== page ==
Tuesday, May 08, 2012

inside outside

...or helter skelter. Or rush and release. Or back and forth. Call it what you will, the day had no structure, no consistency, no backbone to it.

Maybe it’s because it started too early. Lanky guys with cigarettes dangling, shows up with the MG&E truck at 7:15, ready to dump wood chips. Weird wood chips. More like pine needles and old moldy branches. But, we’ll take what we can get. The farmette is one big wood chip hill. I found my thrill on blueberry hill, piled with chips from the mill, on that blueberry hill.

Was this one of the earlier farmsteads in the area? I ask Ed at breakfast.
Maybe. It’s on a hill. Farmhouses were built on hills.
Why do you suppose?
Because the soil is better down below? Or, because there’s the view...

Right now, we haven’t much of a view. The trees are too tall.

In fact, I’m not sure our veggie garden is getting enough sunlight. In the winter, it looked like we would have more than six hours on the patch, but things change, trees fill out, shade takes over.

We can move the veggies out by the orchard in the future... Ed comments. But what would we do with this plot of land?
Grow flowers! – I say to him, knowing damn well that it’s the answer he’d like not to hear. Even today, I stopped by the nursery to pick up “oranges and lemons”  and “raspberry truffle.” You sure do like flowers – he shakes his head.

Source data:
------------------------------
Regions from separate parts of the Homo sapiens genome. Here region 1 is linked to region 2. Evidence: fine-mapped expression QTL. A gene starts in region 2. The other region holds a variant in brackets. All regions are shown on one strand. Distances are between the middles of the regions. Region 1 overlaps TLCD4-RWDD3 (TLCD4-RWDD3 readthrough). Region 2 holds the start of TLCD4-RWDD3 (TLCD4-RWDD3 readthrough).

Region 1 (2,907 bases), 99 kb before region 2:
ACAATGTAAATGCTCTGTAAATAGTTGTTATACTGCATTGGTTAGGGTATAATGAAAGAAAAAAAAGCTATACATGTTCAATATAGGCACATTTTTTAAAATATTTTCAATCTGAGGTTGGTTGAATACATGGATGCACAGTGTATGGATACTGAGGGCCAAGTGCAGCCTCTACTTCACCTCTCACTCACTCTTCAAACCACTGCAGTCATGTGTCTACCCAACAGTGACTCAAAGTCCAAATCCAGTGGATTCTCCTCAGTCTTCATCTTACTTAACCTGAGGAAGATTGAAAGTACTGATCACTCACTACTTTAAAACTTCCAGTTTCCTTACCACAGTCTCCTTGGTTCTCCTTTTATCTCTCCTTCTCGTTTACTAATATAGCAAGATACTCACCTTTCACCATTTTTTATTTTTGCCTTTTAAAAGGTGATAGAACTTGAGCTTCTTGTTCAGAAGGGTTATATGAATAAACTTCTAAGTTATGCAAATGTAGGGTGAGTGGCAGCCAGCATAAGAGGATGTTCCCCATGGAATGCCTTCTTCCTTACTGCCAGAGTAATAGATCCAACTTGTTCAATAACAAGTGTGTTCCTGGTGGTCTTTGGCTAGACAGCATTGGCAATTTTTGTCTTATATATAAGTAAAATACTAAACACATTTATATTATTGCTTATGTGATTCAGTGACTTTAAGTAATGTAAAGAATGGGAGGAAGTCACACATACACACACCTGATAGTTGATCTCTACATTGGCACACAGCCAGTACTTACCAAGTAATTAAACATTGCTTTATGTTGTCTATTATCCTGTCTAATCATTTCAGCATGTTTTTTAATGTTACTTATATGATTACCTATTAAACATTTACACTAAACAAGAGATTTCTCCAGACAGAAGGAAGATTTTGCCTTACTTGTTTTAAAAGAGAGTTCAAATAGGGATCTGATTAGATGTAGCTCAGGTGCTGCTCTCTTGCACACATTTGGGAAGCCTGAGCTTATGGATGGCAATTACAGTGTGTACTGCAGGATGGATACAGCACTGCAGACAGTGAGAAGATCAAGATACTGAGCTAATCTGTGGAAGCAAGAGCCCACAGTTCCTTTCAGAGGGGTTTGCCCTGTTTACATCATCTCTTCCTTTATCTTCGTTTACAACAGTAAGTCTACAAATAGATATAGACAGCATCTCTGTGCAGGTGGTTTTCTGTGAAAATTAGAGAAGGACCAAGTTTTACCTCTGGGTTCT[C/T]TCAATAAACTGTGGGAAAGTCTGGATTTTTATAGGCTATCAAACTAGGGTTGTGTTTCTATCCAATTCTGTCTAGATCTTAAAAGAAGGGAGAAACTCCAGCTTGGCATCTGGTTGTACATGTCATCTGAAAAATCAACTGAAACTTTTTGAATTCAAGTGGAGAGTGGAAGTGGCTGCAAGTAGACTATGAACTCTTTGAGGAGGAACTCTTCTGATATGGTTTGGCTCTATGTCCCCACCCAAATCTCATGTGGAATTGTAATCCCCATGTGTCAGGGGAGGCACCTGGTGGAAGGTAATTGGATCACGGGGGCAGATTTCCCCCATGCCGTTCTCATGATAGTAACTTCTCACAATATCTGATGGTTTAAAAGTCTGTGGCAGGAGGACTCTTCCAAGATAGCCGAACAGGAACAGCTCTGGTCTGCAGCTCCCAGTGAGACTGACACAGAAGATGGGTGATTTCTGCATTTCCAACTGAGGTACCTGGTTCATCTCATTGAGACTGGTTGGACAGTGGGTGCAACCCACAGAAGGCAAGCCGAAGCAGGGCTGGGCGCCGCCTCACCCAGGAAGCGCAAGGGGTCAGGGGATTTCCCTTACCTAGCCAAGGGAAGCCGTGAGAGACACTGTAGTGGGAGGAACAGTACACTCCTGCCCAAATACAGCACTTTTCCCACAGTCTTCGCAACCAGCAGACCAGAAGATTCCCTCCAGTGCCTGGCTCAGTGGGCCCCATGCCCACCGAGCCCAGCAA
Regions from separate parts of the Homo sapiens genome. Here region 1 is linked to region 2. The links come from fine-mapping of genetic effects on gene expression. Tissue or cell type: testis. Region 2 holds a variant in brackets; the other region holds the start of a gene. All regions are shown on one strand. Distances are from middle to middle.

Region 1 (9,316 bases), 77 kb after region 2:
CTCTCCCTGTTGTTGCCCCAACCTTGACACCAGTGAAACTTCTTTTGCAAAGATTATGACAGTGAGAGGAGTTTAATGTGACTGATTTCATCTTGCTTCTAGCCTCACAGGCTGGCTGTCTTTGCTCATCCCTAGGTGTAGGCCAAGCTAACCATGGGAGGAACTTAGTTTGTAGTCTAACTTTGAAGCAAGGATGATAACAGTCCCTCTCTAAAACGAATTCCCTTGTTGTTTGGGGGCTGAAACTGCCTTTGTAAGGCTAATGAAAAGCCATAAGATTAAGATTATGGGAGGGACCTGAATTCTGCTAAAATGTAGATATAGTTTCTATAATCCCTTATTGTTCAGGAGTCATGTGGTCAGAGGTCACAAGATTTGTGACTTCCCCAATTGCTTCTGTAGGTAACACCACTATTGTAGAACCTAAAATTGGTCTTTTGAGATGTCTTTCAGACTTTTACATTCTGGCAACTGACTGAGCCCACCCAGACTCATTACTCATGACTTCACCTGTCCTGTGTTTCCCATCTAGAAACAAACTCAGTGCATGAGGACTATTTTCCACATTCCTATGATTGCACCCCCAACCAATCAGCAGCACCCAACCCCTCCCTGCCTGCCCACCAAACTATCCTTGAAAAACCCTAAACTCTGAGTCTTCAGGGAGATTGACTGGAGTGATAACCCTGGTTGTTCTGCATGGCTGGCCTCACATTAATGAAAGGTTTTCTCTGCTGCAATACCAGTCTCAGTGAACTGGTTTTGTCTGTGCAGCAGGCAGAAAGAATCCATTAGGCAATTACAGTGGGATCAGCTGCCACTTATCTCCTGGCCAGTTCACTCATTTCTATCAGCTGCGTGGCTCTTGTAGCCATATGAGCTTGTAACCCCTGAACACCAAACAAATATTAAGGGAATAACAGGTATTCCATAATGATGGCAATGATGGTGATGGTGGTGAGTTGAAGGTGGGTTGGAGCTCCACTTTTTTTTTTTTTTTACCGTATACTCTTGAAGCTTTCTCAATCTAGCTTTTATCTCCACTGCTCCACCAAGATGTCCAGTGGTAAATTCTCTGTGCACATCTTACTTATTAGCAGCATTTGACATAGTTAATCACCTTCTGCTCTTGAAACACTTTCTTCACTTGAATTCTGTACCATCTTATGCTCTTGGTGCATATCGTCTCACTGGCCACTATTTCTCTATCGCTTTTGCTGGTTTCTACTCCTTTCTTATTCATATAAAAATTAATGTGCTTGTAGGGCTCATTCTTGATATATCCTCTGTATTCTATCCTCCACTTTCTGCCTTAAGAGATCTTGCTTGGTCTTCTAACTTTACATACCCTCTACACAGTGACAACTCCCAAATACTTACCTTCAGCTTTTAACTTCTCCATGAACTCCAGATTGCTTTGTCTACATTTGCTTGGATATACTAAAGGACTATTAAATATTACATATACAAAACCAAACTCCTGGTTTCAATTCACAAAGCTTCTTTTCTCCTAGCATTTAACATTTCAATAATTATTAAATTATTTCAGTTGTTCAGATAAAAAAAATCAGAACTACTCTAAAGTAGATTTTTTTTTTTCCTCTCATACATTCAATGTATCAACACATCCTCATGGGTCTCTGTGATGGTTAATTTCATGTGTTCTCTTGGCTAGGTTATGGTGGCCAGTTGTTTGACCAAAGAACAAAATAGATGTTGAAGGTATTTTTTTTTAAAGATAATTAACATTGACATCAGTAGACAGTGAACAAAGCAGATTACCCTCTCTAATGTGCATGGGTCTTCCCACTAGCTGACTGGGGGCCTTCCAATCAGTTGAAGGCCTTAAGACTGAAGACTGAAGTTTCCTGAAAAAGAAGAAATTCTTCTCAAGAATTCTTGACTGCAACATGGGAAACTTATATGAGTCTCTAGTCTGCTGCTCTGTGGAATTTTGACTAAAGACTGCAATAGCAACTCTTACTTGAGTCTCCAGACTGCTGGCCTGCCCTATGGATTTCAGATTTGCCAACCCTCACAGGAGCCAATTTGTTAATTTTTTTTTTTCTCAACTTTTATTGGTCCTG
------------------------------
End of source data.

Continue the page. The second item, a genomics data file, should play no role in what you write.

In the afternoon I go back to my school stuff. I have to. And that’s okay – these are good work demands. For a brief hour or two, I meet with dedicated students, at Paul’s. To answer questions about the semester's materials. In biking there and back, I note that the weedy but ever beautiful phlox is up and running.


Funny how sometimes you have to remember what's merely a weed and what's a beautiful flower.

In the evening, Ed takes me out to dinner.  At Sardine, for the happy hour special (oysters at 50%, glasses of wine at 50%, and then we share a plate of mussels).

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We don’t let it end there. The sun is nearly set as, after dinner,  we walk along the road, toward the fields adjacent to the south, to the west... Ed talks to Lee, the woman who seems to single handedly cultivate the land here.
Will you be planting our acre? He asks.
It is not an acre. She’s right, it’s less than that. For what? She wants to know the cost involved.

For fruits and vegetables.
How many?
Just for us. She smiles. We shake hands, she drives off.


There is a beautiful sunset as we make our way across fields and marshes, dry now in this early season. I know, a photo would be appropriate. I did take out my phone and to snap one and then another, but they're not worth downloading here...

Not everything needs to be commemorated with a photo.